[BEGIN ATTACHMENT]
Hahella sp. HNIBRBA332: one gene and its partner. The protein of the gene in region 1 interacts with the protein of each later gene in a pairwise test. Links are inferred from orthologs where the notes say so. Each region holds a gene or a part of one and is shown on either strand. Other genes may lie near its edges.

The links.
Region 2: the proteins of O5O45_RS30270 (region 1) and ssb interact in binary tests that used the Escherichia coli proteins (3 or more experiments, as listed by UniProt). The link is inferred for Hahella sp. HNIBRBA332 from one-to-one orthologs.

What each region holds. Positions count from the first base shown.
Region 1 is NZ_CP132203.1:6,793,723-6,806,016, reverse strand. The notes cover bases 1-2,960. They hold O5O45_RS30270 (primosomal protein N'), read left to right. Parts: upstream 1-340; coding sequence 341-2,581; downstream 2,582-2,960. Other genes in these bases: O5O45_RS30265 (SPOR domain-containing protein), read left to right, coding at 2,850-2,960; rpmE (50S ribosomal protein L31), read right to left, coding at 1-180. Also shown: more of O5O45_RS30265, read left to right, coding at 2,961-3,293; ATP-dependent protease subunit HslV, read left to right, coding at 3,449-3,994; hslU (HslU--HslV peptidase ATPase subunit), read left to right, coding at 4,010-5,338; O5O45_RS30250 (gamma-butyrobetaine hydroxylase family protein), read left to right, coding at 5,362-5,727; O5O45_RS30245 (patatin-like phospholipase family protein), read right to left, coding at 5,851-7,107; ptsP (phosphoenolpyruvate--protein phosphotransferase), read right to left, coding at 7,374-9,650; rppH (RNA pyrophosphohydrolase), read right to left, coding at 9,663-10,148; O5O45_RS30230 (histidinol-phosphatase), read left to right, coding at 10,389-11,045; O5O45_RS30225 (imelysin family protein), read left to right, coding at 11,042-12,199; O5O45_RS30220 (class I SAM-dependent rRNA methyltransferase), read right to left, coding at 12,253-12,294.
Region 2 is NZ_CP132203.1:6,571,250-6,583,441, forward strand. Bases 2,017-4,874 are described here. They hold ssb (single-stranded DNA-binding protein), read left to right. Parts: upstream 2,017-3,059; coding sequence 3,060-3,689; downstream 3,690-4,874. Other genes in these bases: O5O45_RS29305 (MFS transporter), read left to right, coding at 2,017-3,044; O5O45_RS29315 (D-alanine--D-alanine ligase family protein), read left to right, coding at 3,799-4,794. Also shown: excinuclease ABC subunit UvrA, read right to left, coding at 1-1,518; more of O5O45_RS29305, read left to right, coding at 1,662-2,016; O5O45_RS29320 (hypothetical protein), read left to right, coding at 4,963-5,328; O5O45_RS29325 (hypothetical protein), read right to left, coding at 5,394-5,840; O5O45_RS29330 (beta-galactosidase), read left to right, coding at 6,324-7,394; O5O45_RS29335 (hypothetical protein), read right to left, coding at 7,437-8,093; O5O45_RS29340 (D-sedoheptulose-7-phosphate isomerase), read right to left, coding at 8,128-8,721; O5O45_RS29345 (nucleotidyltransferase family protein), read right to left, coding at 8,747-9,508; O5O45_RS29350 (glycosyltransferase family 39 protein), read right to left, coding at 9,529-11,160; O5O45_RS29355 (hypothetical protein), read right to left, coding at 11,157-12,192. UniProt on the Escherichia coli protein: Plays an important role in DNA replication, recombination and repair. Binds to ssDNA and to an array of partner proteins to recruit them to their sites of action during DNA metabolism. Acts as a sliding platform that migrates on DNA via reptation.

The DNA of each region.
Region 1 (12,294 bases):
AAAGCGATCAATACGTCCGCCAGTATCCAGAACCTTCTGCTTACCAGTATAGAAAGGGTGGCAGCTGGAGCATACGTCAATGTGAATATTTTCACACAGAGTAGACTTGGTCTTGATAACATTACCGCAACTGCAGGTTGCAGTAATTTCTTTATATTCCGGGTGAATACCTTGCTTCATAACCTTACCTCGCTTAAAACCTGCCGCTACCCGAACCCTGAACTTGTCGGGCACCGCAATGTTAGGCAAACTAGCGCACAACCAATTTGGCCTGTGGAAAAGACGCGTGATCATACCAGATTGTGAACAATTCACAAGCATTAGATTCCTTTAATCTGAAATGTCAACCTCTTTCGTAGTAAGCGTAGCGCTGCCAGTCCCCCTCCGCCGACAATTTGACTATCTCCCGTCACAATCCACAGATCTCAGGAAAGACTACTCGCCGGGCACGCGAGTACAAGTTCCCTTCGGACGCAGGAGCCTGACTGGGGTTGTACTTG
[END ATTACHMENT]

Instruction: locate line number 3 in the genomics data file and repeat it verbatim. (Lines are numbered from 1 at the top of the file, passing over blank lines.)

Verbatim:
Region 2: the proteins of O5O45_RS30270 (region 1) and ssb interact in binary tests that used the Escherichia coli proteins (3 or more experiments, as listed by UniProt). The link is inferred for Hahella sp. HNIBRBA332 from one-to-one orthologs.